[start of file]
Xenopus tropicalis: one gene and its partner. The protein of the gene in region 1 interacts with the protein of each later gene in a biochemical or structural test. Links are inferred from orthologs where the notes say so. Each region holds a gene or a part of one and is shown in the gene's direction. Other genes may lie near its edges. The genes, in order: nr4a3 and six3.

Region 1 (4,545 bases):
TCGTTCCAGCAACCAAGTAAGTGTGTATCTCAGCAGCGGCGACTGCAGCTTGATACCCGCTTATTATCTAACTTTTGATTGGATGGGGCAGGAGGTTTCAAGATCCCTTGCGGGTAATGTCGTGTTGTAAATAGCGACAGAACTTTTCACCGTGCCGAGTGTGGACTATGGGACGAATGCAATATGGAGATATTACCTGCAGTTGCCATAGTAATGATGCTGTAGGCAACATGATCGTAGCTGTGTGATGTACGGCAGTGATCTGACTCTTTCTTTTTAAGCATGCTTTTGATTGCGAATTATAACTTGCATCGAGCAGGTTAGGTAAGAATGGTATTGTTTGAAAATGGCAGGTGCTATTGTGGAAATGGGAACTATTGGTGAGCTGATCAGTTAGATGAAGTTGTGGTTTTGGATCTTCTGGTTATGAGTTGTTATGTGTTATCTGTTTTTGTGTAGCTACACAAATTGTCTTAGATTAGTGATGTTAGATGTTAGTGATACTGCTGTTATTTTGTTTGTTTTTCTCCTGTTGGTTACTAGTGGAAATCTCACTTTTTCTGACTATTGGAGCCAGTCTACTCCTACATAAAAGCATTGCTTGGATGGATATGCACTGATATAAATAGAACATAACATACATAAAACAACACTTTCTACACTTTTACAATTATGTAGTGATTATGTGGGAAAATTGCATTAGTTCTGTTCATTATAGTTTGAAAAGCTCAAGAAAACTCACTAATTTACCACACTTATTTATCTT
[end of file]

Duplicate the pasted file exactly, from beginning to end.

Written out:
Xenopus tropicalis: one gene and its partner. The protein of the gene in region 1 interacts with the protein of each later gene in a biochemical or structural test. Links are inferred from orthologs where the notes say so. Each region holds a gene or a part of one and is shown in the gene's direction. Other genes may lie near its edges. The genes, in order: nr4a3 and six3.

Region 1 (4,545 bases):
TCGTTCCAGCAACCAAGTAAGTGTGTATCTCAGCAGCGGCGACTGCAGCTTGATACCCGCTTATTATCTAACTTTTGATTGGATGGGGCAGGAGGTTTCAAGATCCCTTGCGGGTAATGTCGTGTTGTAAATAGCGACAGAACTTTTCACCGTGCCGAGTGTGGACTATGGGACGAATGCAATATGGAGATATTACCTGCAGTTGCCATAGTAATGATGCTGTAGGCAACATGATCGTAGCTGTGTGATGTACGGCAGTGATCTGACTCTTTCTTTTTAAGCATGCTTTTGATTGCGAATTATAACTTGCATCGAGCAGGTTAGGTAAGAATGGTATTGTTTGAAAATGGCAGGTGCTATTGTGGAAATGGGAACTATTGGTGAGCTGATCAGTTAGATGAAGTTGTGGTTTTGGATCTTCTGGTTATGAGTTGTTATGTGTTATCTGTTTTTGTGTAGCTACACAAATTGTCTTAGATTAGTGATGTTAGATGTTAGTGATACTGCTGTTATTTTGTTTGTTTTTCTCCTGTTGGTTACTAGTGGAAATCTCACTTTTTCTGACTATTGGAGCCAGTCTACTCCTACATAAAAGCATTGCTTGGATGGATATGCACTGATATAAATAGAACATAACATACATAAAACAACACTTTCTACACTTTTACAATTATGTAGTGATTATGTGGGAAAATTGCATTAGTTCTGTTCATTATAGTTTGAAAAGCTCAAGAAAACTCACTAATTTACCACACTTATTTATCTT